Updated: May 7, 2021 8:52:27 pm
The Aurangabad bench of the Bombay High Court raised concerns over people not wearing masks or helmets properly saying that it is ‘quite shameful’ that citizens are unable to discipline themselves and find it easy to blame the administration and the police for rise in Covid-19 infection instead of being responsible themselves.
“It is unfortunate that people have to be advised to protect themselves and at times have to be penalized so as to make it compulsory for them as if they have no responsibility to themselves,” HC noted.
A division bench of Justice Ravindra V Ghuge and Justice Bhalchandra U Debadwar made these observations while hearing suo motu PIL initiated based on news reports, to address issues of funeral rites of Covid-19 patients, shortage of medical oxygen supply and black marketeering of Remdesivir among others.
The HC said that even though authorities may not have taken enough steps to strictly implement Covid-19 restrictions, wearing masks, covering nose and mouth at crowded places and use of helmets is compulsory and there cannot be relaxation on the same.
Referring to news reports, the Court said that some people appear to take ‘pride’ in hanging the masks below the chin, keeping nose and mouth uncovered, and same is the case with helmets, which are ‘hung on the rear side of the motorcycle so as to immediately wear it the moment traffic police constable is seen by the rider from a distance.’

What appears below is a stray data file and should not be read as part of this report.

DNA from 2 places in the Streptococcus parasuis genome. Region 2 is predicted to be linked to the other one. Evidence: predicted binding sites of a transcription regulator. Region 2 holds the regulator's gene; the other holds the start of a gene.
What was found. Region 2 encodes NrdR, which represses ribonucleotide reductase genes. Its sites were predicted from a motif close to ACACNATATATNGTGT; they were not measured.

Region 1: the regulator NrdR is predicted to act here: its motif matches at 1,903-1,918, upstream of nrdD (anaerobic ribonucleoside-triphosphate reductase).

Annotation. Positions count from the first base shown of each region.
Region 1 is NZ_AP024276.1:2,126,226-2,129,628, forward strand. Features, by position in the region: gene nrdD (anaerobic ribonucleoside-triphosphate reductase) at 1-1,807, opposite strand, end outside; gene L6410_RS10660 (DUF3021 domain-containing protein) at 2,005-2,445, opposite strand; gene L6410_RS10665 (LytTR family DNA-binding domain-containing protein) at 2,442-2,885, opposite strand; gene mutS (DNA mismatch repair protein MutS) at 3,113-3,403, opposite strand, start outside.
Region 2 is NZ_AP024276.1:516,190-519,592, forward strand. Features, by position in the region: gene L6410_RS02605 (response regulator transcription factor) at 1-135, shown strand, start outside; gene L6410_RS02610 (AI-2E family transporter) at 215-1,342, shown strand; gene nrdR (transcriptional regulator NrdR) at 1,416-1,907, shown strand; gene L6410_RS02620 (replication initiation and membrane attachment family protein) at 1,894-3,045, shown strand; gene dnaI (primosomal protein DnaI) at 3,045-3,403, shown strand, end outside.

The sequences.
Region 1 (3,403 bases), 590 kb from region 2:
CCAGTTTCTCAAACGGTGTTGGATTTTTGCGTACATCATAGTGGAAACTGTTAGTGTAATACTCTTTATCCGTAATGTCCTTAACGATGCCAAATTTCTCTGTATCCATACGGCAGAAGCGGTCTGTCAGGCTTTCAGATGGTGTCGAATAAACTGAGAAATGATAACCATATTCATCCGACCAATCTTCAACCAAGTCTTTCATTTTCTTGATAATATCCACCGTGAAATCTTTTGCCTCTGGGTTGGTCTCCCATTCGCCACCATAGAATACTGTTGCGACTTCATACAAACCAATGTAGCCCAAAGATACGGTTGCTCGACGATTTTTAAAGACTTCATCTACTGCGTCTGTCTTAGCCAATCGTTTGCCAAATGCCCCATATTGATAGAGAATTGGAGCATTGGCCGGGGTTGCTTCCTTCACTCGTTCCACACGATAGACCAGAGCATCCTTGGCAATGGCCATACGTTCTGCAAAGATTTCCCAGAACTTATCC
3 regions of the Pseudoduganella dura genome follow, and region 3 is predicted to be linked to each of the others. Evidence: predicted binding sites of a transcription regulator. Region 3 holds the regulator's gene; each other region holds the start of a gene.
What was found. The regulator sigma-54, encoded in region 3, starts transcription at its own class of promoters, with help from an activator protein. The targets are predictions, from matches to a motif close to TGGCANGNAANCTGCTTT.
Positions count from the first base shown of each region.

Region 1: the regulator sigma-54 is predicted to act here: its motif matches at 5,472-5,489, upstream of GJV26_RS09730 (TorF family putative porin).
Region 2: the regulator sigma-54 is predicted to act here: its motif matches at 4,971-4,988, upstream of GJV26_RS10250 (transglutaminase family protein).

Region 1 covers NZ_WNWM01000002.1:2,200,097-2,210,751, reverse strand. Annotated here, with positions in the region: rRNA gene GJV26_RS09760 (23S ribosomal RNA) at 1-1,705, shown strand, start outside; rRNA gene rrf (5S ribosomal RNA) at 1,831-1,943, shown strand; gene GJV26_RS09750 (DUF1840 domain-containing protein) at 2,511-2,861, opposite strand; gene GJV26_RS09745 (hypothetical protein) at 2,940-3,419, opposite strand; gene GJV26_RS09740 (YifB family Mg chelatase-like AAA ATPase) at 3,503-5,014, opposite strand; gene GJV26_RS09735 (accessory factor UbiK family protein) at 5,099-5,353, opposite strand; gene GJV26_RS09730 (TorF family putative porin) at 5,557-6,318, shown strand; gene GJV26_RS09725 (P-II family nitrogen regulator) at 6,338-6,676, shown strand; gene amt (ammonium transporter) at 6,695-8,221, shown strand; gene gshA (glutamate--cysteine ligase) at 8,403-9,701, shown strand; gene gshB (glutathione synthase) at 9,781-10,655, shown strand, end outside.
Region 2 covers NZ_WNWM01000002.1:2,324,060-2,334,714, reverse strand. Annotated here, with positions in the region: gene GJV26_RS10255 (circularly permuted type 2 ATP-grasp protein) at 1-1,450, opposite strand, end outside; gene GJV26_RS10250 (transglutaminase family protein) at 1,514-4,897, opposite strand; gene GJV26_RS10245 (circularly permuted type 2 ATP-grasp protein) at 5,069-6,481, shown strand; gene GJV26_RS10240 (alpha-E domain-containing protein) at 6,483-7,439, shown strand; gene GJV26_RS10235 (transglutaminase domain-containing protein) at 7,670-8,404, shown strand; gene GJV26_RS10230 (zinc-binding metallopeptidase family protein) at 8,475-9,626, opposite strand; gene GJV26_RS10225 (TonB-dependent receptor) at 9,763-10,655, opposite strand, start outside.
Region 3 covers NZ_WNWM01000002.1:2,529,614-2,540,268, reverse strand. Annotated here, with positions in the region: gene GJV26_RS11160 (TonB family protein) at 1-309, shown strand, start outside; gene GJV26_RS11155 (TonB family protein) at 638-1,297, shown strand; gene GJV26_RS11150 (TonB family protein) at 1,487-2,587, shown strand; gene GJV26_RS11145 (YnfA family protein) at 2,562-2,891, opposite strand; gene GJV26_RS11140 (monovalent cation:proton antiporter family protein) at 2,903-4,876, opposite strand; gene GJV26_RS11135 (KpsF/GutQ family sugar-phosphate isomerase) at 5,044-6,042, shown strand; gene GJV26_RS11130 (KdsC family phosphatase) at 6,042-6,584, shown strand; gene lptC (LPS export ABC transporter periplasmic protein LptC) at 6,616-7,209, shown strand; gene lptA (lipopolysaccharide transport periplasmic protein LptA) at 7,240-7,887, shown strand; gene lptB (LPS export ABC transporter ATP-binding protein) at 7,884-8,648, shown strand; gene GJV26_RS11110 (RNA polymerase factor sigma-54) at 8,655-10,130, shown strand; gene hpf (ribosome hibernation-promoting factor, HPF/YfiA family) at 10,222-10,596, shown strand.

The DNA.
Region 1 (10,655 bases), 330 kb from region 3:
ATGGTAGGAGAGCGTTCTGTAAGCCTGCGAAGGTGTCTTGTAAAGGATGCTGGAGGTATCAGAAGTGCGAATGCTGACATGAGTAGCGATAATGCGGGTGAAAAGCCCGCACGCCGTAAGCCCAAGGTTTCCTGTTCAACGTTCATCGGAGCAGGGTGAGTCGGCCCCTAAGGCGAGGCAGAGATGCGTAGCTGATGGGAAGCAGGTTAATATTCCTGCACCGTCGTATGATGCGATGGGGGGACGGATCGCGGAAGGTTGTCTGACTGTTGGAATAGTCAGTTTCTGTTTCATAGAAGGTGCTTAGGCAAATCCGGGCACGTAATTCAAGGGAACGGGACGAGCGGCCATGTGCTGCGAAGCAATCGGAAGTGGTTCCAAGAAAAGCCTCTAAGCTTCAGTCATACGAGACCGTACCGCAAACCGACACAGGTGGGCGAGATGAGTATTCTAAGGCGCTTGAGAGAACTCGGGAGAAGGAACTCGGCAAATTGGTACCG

“With this backdrop, each citizen desires to blame police and administration for the rise in Covid-19 patients. It is quite shameful that we are unable to discipline ourselves and we find it very easy to blame the administration for being infected with the coronavirus due to our own acts,” it added.
The Court said that it was compelled to pass orders making use of helmets and masks compulsory, ‘as if it is only government duty to protect citizens and that citizens owe no duty towards themselves or their family members.’
“We observe that administration, including police authorities, shall strictly implement Covid restrictions and ensure that any person found on street should be wearing a mask, no matter what position he or she occupies in the society and with same strictness, use of helmets shall be implemented.”
After it was informed that Nandkumar Ghodele, former mayor of Aurangabad had allegedly celebrated his birthday by violating Covid-19 restrictions, the bench said, “We are surprised that the people’s representatives, who are expected to be leading from front and aspire to be ideal role models are taking pride in celebrating their birthdays publicly.”
The Court further said that use of firewood for funeral pyres be reduced by adopting ‘eco-friendly’ ways to dispose of dead bodies. It appealed industrialists, philanthropists, NGOs to come forward to contribute towards establishing LPG or electric crematoriums and said that public representatives are expected to use constituency development funds for erecting such crematoriums.
The bench also directed the primary health centres (PHCs) and rural hospitals to increase rapid antigen tests (RATs) for people from villages, to ensure that instant Covid results are made available to them by saving time required for collecting RT-PCR samples and sending them to cities. Instant RAT results would help in immediately shifting positive patients to Covid facility for treatment to ‘save their lives,’ HC said.
HC will hear suo motu PIL next on Wednesday, May 12.
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